There are five principle theatrical forms in India, of which Kathakali, the dance drama which inspired Brook and Mnouchkine, is one. Kathakali originates from Kerala, a state on the south-west coast of India, a fertile strip flanked by the sea and dominated by rice fields, cashew trees and coconut palms. It’s a cosmopolitan and progressive state that has a highly literate and educated population.

Kathakali plays are a world apart from Western notions of theatre. Shows, which are moral explorations of The Mahabharata or The Ramayana, are long, often lasting from sunset to sunrise. Their form is distinctly un-western – importance is placed not on narrative flow but on circumlocutions. Kalamandalam Barbara Vijayakumar, co-founder of Kathakali, describes the atmosphere. ‘It’s a great experience to be sat on a mat on the floor working alongside other chutti (make-up) artists preparing the actors for the stage. Actors painting their faces, people preparing the costumes, actors going on stage and others coming off… working through the night and meeting the ‘tiredness barrier’ at about 2am yet finding the strength to carry on from somewhere. Maybe walking around the temple and glancing at the moon in the silence of the night whilst on stage the audience are concentrating on the performance. Some of the audience have returned home, some are asleep and some are absorbed in the drama unfolding before their eyes. Many will… know the story and the characters so well that following the plot is no problem.’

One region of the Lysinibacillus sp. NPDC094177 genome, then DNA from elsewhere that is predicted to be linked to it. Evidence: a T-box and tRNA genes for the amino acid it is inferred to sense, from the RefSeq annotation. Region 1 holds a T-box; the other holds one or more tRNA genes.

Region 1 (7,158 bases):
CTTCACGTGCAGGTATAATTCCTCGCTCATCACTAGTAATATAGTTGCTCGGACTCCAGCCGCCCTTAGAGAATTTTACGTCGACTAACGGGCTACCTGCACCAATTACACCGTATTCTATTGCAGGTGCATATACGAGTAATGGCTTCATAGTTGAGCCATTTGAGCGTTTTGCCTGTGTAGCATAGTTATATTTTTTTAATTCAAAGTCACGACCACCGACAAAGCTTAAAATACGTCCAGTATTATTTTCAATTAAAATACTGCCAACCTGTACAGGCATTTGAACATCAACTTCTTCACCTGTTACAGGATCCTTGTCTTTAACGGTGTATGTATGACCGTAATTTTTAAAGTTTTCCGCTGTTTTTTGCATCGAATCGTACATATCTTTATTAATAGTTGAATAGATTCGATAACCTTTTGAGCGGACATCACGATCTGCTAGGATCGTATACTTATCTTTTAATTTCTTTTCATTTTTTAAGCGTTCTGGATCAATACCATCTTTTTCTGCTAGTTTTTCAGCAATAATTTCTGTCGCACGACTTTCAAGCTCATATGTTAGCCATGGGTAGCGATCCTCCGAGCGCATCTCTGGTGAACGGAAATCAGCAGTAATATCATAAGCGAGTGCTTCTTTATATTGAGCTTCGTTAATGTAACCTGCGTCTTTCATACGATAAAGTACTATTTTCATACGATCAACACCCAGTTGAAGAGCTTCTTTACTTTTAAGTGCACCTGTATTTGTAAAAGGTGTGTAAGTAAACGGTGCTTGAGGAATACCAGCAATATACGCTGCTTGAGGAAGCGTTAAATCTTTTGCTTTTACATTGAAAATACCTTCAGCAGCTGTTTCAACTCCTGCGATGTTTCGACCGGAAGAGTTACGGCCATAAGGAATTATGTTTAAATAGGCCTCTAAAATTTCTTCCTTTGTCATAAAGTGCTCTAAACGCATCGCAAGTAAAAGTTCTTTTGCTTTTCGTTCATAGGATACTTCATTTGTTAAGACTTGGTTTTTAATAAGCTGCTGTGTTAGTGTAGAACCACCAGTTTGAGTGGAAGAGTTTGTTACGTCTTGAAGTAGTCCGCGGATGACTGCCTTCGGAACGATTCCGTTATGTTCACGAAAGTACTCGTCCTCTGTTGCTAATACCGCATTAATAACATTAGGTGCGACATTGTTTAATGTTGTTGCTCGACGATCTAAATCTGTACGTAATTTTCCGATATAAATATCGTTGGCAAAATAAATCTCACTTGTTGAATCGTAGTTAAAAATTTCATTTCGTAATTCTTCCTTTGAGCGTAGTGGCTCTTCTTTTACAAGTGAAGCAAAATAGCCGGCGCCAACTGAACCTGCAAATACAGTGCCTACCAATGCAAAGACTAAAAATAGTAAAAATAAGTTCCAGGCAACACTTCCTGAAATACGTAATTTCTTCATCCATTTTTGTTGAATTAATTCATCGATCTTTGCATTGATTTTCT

These plays are supported by twelve years of study. ‘The actors’ skill and training,’ explains Kalamandalam Barbara Vijayakumar, ‘is a mammoth task of determination. Two hours per day is spent on the eyes alone, for a minimum of ten years, to produce the required skill to perform Kathakali. This level of skill is impossible to achieve in any other way, there are no short cuts or intensive courses that will produce a good Kathakali actor.’

Interestingly, this rigidity doesn’t create a static artform. Principles of performance are strict, but individual plays are open to interpretation and spontaneity, and no performance by an experienced actor is the same twice. Audiences follow particular actors for this reason. As Kalamandalam Barbara Vijayakumar explains, whole villages turn out for plays. ‘It’s a great feeling of excitement when a Kathakali Troupe arrive and are greeted with friendship and honour. Children crowd around the aniyara (green room) to see the preparations. Some members of the audience will be Kathakali experts and have a life history of seeing Kathakali artists develop. They take pride in their knowledge of Sanskrit, the stories and the artists.’

Kathakali is a total theatre. It is music, dance, storytelling and drama. For the audience, these plays are also a social occasion and celebration; for the actors they’re an act of devotion. These days Indian theatre is just as much about proscenium arch performances, however, as it is about traditional forms. It’s also about experimentation – thanks to a long-term grant from the Ford Foundation, theatres in a number of states are developing traditional forms and applying them to contemporary themes.